Inside Dental Technology
May 2012
Volume 3, Issue 5

Risk Management for Dental Laboratories

Find a safety net to fall into should your laboratory be called into question.

By Eric Thorn, Esquire

Increasingly, dental laboratories face “claims” from dental clients to make good on cases that do not go as planned. Dental laboratories can mitigate their financial and other
liability risks by implementing protocols that ensure their responsibilities are outlined and proper documentation is maintained.

With the exception of an in-lab shade verification appointment, the law generally prohibits dental laboratories from having any direct patient contact. The dentist is the medical professional and is responsible for prescribing the device specifications and materials, as excerpted from the American Dental Association Policy Statement on Prosthetic Care and Dental Laboratories.1

The dental laboratory’s responsibility is to make the device exactly as directed by the dentist’s specific prescription. The dentist has the opportunity and the ethical obligation to inspect the device or appliance before permanently installing it in the patient’s mouth.

At the discretion of the dentist, the dentist’s installation may subject the device or appliance to bending, grinding, and use of adhesives. After installation, patients often find creative uses for their teeth that are not recommended by their dentists.

At the point the dentist inspects and accepts the device and makes the decision to install the device in the patient’s mouth, the device enters a very dynamic environment wholly outside of the dental laboratory’s control. At this point the dental laboratory has fulfilled its duty to the dentist. The following are some key actions that can help you manage your risk relative to claims or litigation:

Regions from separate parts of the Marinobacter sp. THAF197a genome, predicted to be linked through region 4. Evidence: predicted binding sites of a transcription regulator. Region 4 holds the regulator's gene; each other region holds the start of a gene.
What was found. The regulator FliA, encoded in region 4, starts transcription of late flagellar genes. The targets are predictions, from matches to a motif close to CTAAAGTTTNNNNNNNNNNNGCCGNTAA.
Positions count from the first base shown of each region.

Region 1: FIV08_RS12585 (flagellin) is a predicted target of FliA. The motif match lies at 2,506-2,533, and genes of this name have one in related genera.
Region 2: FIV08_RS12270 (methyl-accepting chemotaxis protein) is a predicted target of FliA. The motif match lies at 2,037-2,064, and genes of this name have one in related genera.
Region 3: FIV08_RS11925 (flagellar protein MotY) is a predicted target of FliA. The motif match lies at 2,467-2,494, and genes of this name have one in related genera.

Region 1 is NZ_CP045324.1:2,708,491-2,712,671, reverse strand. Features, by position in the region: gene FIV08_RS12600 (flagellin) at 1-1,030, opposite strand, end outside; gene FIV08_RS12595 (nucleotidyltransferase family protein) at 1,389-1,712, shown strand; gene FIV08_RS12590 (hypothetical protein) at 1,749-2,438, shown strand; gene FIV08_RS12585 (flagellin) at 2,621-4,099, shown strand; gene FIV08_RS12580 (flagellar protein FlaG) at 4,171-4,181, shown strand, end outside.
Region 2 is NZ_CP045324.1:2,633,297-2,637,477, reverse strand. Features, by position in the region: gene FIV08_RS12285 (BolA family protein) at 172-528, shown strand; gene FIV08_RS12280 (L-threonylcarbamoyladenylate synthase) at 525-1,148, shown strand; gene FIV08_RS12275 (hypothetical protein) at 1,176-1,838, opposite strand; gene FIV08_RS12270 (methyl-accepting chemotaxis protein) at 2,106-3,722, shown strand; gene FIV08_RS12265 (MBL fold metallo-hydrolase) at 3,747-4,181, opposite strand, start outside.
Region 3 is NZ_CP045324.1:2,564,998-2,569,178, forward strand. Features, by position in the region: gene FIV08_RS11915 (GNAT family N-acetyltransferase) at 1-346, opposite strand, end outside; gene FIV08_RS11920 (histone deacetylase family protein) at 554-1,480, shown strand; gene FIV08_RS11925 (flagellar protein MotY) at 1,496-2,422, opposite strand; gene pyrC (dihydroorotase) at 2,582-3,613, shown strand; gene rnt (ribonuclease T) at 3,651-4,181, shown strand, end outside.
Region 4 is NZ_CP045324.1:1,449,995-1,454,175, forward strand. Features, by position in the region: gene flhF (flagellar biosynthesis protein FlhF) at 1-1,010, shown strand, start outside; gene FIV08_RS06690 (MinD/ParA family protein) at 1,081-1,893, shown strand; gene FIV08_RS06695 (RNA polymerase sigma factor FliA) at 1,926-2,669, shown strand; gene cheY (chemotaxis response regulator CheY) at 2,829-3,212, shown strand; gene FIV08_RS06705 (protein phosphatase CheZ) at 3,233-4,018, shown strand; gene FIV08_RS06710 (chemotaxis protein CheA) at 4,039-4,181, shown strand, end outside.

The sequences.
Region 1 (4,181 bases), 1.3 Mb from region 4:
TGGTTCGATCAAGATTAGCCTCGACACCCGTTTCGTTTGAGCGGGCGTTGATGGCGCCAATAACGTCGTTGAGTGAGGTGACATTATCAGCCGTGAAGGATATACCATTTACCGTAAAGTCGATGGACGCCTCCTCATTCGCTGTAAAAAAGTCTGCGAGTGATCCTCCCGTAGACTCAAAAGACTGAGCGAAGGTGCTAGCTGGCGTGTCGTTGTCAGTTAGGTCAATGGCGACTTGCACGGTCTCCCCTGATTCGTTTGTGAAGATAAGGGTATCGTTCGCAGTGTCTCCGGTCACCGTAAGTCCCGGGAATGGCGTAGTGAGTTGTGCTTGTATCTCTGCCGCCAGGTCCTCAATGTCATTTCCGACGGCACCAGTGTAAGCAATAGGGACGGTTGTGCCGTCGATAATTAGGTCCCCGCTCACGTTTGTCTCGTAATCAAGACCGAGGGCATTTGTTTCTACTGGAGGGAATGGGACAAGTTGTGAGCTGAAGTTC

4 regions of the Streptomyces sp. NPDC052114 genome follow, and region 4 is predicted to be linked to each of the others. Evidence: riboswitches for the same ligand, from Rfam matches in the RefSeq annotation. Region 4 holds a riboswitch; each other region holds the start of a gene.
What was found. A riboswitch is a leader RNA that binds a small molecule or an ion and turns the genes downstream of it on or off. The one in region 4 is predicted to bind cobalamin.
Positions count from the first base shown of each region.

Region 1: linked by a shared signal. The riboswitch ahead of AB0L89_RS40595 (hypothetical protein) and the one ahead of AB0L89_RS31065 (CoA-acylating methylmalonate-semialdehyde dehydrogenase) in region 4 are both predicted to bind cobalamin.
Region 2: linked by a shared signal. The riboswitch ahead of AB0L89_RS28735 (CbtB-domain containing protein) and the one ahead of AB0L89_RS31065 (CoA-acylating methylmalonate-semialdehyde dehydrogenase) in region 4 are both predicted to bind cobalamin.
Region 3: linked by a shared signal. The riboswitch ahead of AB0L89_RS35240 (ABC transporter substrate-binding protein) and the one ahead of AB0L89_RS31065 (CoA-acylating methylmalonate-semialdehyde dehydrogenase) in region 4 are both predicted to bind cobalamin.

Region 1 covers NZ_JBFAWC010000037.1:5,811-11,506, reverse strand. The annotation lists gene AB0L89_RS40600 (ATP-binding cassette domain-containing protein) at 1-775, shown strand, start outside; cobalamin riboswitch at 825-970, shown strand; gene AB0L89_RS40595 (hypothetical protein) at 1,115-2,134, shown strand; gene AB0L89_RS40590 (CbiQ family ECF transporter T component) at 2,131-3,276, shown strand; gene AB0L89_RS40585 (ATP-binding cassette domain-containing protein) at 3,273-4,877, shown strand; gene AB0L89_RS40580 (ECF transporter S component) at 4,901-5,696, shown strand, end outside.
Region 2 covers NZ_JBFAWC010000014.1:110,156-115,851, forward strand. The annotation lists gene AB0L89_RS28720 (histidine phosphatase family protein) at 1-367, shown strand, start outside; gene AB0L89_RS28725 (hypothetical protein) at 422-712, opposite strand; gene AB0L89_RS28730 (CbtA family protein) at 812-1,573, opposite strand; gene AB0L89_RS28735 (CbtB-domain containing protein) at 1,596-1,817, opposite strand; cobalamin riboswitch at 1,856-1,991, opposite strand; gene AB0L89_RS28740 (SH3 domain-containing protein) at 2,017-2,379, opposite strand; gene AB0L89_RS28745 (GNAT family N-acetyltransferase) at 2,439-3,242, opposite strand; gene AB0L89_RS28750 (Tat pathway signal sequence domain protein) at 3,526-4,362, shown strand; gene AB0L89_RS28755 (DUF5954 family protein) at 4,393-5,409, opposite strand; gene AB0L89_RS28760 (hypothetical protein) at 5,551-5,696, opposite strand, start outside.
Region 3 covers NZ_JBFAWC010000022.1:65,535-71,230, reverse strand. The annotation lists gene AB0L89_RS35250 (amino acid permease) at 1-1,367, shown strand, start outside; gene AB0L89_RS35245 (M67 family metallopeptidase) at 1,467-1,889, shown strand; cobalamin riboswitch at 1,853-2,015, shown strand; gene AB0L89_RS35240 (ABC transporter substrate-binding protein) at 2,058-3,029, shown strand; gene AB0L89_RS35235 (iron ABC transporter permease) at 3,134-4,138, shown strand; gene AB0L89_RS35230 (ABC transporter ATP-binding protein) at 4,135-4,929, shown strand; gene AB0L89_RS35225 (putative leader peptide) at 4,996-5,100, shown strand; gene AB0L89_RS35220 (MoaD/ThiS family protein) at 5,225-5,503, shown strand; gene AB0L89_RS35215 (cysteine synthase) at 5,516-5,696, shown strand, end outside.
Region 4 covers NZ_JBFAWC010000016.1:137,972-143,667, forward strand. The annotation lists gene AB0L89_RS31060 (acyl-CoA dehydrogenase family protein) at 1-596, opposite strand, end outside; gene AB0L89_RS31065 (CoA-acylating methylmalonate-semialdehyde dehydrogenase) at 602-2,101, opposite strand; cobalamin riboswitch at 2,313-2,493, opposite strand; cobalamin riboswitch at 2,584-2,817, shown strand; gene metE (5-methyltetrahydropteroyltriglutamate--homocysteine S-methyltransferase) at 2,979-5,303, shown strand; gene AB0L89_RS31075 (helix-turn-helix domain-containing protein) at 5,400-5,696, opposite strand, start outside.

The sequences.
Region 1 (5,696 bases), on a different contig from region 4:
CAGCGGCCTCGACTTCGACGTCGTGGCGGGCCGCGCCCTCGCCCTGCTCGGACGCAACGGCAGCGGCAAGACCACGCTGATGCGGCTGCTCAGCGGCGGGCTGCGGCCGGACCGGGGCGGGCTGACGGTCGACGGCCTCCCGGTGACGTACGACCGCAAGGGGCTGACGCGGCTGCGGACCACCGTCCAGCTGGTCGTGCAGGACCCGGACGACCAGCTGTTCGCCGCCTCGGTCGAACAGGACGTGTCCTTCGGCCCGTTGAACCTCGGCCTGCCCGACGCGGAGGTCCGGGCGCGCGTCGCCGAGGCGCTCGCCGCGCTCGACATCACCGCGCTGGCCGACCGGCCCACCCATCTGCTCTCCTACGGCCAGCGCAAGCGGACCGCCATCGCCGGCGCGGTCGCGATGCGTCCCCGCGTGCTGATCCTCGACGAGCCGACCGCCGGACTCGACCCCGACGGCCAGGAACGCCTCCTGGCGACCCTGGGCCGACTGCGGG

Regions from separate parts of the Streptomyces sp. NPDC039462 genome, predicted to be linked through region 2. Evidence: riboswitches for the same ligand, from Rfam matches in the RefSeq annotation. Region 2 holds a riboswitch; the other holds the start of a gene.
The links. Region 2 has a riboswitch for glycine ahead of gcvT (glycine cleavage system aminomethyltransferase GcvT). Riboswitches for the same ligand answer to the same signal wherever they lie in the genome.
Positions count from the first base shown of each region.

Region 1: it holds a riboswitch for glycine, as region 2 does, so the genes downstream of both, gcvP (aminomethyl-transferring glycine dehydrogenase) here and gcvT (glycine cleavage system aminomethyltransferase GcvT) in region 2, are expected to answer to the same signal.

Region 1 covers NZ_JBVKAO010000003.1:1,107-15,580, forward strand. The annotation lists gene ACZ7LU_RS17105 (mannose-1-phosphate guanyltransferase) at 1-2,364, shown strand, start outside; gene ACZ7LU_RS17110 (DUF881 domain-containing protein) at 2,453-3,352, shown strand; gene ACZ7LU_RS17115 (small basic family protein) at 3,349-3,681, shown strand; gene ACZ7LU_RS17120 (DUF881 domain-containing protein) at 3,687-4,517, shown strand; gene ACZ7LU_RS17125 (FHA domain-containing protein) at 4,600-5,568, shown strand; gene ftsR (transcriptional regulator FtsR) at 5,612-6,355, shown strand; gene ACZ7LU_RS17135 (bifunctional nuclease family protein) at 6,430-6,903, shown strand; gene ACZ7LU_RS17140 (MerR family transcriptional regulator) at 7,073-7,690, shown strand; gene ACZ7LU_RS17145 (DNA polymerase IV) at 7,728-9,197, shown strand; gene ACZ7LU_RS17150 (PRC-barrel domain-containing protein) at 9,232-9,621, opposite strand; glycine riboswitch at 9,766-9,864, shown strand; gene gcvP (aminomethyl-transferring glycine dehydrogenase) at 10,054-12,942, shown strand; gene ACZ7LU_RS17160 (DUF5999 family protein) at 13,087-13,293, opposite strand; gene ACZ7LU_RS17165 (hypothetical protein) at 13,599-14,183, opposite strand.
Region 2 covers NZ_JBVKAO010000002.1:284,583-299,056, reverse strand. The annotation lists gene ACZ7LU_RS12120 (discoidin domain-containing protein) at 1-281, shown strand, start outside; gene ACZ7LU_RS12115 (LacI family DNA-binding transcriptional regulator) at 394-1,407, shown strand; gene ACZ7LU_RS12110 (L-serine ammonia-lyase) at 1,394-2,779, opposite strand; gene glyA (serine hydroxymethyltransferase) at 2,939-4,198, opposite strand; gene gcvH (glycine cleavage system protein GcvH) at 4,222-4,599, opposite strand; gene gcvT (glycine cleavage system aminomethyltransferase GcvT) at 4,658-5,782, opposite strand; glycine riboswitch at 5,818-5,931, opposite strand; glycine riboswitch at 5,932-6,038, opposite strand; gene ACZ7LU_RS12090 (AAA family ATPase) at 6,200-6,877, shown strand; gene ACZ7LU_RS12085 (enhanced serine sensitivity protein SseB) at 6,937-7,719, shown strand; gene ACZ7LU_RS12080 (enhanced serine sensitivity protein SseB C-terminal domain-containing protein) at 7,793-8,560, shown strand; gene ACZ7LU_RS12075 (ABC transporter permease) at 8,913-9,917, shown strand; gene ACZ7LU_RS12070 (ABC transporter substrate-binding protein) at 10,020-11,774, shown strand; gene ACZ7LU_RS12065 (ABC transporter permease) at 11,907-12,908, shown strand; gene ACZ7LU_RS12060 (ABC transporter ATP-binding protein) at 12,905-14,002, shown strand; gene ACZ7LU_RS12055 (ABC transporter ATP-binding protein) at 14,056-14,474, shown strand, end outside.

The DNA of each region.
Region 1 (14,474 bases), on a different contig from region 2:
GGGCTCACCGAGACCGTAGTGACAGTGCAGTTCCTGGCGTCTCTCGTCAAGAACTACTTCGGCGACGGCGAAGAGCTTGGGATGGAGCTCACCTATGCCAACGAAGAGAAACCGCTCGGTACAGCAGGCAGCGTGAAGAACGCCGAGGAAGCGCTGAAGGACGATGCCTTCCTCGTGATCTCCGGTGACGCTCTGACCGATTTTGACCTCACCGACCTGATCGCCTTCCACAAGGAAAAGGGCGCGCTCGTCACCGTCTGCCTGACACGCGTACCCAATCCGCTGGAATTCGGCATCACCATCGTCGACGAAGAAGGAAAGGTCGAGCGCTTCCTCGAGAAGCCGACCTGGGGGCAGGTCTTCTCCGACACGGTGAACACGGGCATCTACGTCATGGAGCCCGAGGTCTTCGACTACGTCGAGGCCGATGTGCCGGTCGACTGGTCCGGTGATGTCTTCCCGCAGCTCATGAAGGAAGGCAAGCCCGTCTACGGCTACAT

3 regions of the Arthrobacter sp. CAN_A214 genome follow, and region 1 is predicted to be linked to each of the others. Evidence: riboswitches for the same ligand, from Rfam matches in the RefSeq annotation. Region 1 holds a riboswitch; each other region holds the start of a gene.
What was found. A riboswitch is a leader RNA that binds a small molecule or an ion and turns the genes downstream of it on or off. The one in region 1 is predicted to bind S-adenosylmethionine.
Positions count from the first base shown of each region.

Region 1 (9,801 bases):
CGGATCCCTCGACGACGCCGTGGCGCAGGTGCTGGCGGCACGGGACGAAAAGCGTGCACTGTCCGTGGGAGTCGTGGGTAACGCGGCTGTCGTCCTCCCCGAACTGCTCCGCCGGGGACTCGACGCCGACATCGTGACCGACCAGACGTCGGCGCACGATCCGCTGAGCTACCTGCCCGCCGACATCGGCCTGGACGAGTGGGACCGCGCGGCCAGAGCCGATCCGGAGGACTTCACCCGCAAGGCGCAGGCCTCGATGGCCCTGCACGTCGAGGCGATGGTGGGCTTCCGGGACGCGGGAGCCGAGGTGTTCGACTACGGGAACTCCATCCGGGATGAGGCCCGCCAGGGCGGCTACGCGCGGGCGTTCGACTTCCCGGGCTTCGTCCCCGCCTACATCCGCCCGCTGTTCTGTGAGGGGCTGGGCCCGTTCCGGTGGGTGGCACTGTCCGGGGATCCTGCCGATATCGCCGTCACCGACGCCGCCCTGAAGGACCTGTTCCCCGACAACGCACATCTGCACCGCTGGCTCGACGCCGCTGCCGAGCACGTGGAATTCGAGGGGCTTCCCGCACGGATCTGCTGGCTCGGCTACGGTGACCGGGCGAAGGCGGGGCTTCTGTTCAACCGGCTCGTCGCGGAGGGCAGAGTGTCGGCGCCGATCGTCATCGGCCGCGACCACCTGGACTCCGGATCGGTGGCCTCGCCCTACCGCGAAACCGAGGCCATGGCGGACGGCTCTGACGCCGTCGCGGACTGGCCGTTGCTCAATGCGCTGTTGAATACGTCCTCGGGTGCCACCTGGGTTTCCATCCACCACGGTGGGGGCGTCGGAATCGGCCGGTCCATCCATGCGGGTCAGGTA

• Lab Experience and Credibility—Include a brief statement about your dental laboratory’s history (years in business, number of dentists served, etc.) and a non-technical explanation about the process used to make the devices and appliances, stressing the quality-control processes employed. If your laboratory is a CDL, DAMAS, or ISO certified business, include a statement about the rigorous documentation processes your laboratory underwent to become certified. If you employ CDTs in your laboratory, include some discussion of the rigorous training and processes that are required to become certified.
  • Documentation—Make sure that your laboratory documents any case notes relative to in coming or outgoing communication for each restoration. To minimize potential claims, in many cases, the “party” with the most documentation wins.

Limitation of Warranty Language—It may be helpful to include in invoices, websites, or other written documents, a statement to the effect of:

“All items are manufactured to the specifications of the dentist’s prescription/work order. We will deliver all items to the dentist free from defect and will be happy to replace or repair any items if they are not received in satisfactory condition. The dentist agrees to inspect all items when received and prior to installation and will promptly notify our laboratory if any items are not satisfactory. Any express or implied warranties are expressly limited to replacement or repair of the item, which shall be the exclusive remedy, and the laboratory will not be responsible for any consequential damages including, but not limited to, any costs or labor associated with the repair or replacement of items.

Note: If your written documents do not include a similar statement you may wish to consult legal counsel to develop appropriate similar language for your jurisdiction.


1. American Dental Association. Current Policies: Adopted 1954-2009-Laboratories and Technicians, Statement on Prosthetic Care and Dental Laboratories. Chicago: American Dental Association; 2010;164.

About the Author

Eric Thorn, Esquire, is a chief staff executive with NADL.

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